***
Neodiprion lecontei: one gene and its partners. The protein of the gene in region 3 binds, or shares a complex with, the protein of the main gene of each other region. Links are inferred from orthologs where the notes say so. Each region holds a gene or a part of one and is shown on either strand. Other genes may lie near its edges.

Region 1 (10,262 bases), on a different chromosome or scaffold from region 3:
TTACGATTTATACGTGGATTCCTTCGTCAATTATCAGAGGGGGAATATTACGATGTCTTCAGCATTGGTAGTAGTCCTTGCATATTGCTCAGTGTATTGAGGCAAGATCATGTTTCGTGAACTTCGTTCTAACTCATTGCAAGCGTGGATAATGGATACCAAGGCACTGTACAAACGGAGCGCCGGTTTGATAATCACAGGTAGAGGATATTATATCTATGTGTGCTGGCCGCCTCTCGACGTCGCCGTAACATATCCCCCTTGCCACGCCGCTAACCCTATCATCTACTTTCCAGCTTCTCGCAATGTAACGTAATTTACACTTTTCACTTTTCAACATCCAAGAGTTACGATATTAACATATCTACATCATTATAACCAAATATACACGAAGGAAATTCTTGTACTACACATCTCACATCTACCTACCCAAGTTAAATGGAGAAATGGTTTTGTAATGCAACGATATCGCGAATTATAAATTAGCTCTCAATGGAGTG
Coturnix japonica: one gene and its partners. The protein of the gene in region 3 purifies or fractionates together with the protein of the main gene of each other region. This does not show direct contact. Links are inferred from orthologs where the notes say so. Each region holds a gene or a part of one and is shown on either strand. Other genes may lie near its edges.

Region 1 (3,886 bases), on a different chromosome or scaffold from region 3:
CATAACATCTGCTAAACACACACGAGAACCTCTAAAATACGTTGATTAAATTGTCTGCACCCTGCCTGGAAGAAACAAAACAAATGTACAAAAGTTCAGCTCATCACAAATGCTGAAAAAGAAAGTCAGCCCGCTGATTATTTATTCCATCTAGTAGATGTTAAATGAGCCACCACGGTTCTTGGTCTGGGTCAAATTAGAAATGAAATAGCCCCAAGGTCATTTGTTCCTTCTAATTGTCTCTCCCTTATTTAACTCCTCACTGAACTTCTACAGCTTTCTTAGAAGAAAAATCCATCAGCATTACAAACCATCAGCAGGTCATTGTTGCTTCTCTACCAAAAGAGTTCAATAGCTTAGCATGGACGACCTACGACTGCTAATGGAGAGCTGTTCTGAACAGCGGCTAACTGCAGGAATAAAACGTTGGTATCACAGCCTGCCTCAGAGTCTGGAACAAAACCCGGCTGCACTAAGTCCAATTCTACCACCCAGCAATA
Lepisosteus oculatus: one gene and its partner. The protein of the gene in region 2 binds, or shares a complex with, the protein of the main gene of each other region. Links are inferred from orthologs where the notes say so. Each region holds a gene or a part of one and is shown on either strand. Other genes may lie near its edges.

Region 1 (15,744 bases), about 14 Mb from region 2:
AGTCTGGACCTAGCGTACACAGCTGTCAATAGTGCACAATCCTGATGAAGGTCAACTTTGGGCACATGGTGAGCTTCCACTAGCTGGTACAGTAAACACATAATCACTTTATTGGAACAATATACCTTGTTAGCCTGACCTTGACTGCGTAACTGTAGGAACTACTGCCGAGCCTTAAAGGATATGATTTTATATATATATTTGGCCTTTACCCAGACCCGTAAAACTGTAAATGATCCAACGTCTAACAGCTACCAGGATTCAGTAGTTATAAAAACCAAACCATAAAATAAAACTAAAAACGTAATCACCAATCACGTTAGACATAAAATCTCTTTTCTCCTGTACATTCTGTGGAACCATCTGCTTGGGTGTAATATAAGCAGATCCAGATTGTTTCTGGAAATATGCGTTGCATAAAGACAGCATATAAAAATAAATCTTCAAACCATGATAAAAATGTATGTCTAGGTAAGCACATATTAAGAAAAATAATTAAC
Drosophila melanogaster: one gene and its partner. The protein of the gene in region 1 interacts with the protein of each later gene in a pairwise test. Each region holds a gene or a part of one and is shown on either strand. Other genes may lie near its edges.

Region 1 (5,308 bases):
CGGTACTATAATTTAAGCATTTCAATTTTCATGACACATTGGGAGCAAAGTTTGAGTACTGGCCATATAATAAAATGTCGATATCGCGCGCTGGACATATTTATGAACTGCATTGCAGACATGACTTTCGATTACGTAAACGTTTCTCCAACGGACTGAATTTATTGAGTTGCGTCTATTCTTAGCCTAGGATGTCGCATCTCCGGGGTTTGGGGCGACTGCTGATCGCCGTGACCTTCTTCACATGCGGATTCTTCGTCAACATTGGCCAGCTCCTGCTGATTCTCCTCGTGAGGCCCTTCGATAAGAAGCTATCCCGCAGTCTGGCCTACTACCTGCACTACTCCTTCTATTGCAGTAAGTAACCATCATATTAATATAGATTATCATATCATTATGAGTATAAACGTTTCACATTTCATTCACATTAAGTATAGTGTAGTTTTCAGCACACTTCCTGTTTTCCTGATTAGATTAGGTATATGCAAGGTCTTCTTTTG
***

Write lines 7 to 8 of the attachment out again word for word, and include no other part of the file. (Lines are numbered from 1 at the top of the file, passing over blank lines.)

Lepisosteus oculatus: one gene and its partner. The protein of the gene in region 2 binds, or shares a complex with, the protein of the main gene of each other region. Links are inferred from orthologs where the notes say so. Each region holds a gene or a part of one and is shown on either strand. Other genes may lie near its edges.

Region 1 (15,744 bases), about 14 Mb from region 2: